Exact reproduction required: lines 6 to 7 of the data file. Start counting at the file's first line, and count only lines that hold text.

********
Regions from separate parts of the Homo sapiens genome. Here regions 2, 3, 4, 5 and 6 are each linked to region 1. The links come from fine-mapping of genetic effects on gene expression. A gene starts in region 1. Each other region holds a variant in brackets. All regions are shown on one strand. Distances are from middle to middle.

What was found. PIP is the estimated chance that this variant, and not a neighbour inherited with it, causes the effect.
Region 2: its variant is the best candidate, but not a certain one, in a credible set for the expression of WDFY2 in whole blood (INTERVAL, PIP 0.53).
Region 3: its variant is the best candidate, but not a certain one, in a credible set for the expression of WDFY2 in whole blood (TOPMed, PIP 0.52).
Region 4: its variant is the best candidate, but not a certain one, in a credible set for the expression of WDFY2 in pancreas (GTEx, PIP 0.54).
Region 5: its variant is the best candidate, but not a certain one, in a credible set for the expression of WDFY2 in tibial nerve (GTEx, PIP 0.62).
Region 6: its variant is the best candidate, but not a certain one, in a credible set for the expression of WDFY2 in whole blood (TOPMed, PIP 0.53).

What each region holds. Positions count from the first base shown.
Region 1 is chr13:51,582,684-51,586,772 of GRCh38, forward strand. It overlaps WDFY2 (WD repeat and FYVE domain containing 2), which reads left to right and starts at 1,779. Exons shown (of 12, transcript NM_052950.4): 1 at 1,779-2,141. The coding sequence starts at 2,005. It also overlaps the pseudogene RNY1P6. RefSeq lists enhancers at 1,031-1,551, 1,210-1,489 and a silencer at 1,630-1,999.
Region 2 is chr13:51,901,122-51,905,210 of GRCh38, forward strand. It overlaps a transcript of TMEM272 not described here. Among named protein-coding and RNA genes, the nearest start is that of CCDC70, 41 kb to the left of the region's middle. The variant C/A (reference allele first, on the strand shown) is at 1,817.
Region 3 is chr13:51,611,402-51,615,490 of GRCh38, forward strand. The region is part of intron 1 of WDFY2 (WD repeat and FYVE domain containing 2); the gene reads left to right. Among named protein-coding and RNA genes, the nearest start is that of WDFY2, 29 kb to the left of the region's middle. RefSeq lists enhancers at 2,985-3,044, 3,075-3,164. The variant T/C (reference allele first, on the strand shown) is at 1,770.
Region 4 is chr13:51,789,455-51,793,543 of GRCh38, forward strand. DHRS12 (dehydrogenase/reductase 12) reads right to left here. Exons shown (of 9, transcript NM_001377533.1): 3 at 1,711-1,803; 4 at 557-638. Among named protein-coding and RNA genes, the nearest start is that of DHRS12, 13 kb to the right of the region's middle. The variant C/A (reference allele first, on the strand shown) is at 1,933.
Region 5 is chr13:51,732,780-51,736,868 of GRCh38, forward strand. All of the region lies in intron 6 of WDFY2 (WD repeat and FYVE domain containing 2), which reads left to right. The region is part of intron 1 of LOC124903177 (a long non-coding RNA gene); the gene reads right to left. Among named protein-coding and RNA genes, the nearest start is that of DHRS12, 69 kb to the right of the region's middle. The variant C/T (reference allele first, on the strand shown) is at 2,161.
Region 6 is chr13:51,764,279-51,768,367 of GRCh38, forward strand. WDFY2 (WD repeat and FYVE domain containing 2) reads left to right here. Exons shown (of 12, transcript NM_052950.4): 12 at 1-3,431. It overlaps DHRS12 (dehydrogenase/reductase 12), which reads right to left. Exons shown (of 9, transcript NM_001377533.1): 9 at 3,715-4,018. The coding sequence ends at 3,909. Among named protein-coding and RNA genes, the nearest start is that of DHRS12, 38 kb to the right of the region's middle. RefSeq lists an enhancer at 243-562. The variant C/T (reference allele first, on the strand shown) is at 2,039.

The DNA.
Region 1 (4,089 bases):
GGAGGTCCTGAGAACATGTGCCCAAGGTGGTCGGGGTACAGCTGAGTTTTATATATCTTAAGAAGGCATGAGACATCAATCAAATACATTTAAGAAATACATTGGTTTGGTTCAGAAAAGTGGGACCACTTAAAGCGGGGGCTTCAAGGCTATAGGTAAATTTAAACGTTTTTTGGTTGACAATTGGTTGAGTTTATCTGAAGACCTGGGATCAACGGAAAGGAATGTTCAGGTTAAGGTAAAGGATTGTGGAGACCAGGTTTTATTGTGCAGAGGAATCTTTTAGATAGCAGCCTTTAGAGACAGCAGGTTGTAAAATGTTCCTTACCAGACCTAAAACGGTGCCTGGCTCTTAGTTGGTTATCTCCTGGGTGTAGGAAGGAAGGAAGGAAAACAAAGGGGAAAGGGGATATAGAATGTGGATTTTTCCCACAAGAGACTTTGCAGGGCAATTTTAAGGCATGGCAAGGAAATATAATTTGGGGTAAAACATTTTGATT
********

Region 5: its variant is the best candidate, but not a certain one, in a credible set for the expression of WDFY2 in tibial nerve (GTEx, PIP 0.62).
Region 6: its variant is the best candidate, but not a certain one, in a credible set for the expression of WDFY2 in whole blood (TOPMed, PIP 0.53).